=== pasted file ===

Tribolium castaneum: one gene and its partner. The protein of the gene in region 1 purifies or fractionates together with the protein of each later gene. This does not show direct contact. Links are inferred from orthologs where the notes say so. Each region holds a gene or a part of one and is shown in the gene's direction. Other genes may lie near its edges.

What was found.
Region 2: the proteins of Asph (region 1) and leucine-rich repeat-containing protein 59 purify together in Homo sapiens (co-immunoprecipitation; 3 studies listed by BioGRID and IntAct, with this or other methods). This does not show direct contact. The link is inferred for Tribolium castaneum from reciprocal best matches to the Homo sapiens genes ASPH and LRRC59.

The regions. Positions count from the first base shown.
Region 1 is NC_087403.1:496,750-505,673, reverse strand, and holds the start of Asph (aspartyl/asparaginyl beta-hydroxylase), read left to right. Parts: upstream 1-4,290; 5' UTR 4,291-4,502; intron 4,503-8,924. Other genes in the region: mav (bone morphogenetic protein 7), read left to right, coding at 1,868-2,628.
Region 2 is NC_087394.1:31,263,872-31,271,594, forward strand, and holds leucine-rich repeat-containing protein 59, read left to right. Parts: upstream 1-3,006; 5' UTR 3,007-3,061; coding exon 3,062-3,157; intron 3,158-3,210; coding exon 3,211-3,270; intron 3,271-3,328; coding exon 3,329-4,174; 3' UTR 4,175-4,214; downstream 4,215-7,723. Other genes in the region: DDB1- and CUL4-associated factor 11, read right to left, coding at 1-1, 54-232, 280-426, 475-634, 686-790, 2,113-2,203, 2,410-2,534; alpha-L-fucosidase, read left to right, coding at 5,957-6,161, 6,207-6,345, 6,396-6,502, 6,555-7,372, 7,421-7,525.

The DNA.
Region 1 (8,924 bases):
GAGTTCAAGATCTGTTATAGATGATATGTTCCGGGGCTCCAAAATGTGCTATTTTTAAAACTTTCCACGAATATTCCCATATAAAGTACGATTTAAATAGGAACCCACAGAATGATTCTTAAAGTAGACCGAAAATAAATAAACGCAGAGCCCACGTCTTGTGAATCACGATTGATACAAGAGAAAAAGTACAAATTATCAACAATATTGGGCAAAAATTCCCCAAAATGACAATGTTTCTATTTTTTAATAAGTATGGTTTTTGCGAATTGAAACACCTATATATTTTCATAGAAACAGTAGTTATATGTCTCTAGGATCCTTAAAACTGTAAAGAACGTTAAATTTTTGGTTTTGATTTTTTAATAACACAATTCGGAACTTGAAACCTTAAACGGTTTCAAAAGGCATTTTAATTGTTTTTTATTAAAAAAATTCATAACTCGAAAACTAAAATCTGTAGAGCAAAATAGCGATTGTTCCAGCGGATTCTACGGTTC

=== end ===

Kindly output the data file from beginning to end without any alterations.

Tribolium castaneum: one gene and its partner. The protein of the gene in region 1 purifies or fractionates together with the protein of each later gene. This does not show direct contact. Links are inferred from orthologs where the notes say so. Each region holds a gene or a part of one and is shown in the gene's direction. Other genes may lie near its edges.

What was found.
Region 2: the proteins of Asph (region 1) and leucine-rich repeat-containing protein 59 purify together in Homo sapiens (co-immunoprecipitation; 3 studies listed by BioGRID and IntAct, with this or other methods). This does not show direct contact. The link is inferred for Tribolium castaneum from reciprocal best matches to the Homo sapiens genes ASPH and LRRC59.

The regions. Positions count from the first base shown.
Region 1 is NC_087403.1:496,750-505,673, reverse strand, and holds the start of Asph (aspartyl/asparaginyl beta-hydroxylase), read left to right. Parts: upstream 1-4,290; 5' UTR 4,291-4,502; intron 4,503-8,924. Other genes in the region: mav (bone morphogenetic protein 7), read left to right, coding at 1,868-2,628.
Region 2 is NC_087394.1:31,263,872-31,271,594, forward strand, and holds leucine-rich repeat-containing protein 59, read left to right. Parts: upstream 1-3,006; 5' UTR 3,007-3,061; coding exon 3,062-3,157; intron 3,158-3,210; coding exon 3,211-3,270; intron 3,271-3,328; coding exon 3,329-4,174; 3' UTR 4,175-4,214; downstream 4,215-7,723. Other genes in the region: DDB1- and CUL4-associated factor 11, read right to left, coding at 1-1, 54-232, 280-426, 475-634, 686-790, 2,113-2,203, 2,410-2,534; alpha-L-fucosidase, read left to right, coding at 5,957-6,161, 6,207-6,345, 6,396-6,502, 6,555-7,372, 7,421-7,525.

The DNA.
Region 1 (8,924 bases):
GAGTTCAAGATCTGTTATAGATGATATGTTCCGGGGCTCCAAAATGTGCTATTTTTAAAACTTTCCACGAATATTCCCATATAAAGTACGATTTAAATAGGAACCCACAGAATGATTCTTAAAGTAGACCGAAAATAAATAAACGCAGAGCCCACGTCTTGTGAATCACGATTGATACAAGAGAAAAAGTACAAATTATCAACAATATTGGGCAAAAATTCCCCAAAATGACAATGTTTCTATTTTTTAATAAGTATGGTTTTTGCGAATTGAAACACCTATATATTTTCATAGAAACAGTAGTTATATGTCTCTAGGATCCTTAAAACTGTAAAGAACGTTAAATTTTTGGTTTTGATTTTTTAATAACACAATTCGGAACTTGAAACCTTAAACGGTTTCAAAAGGCATTTTAATTGTTTTTTATTAAAAAAATTCATAACTCGAAAACTAAAATCTGTAGAGCAAAATAGCGATTGTTCCAGCGGATTCTACGGTTC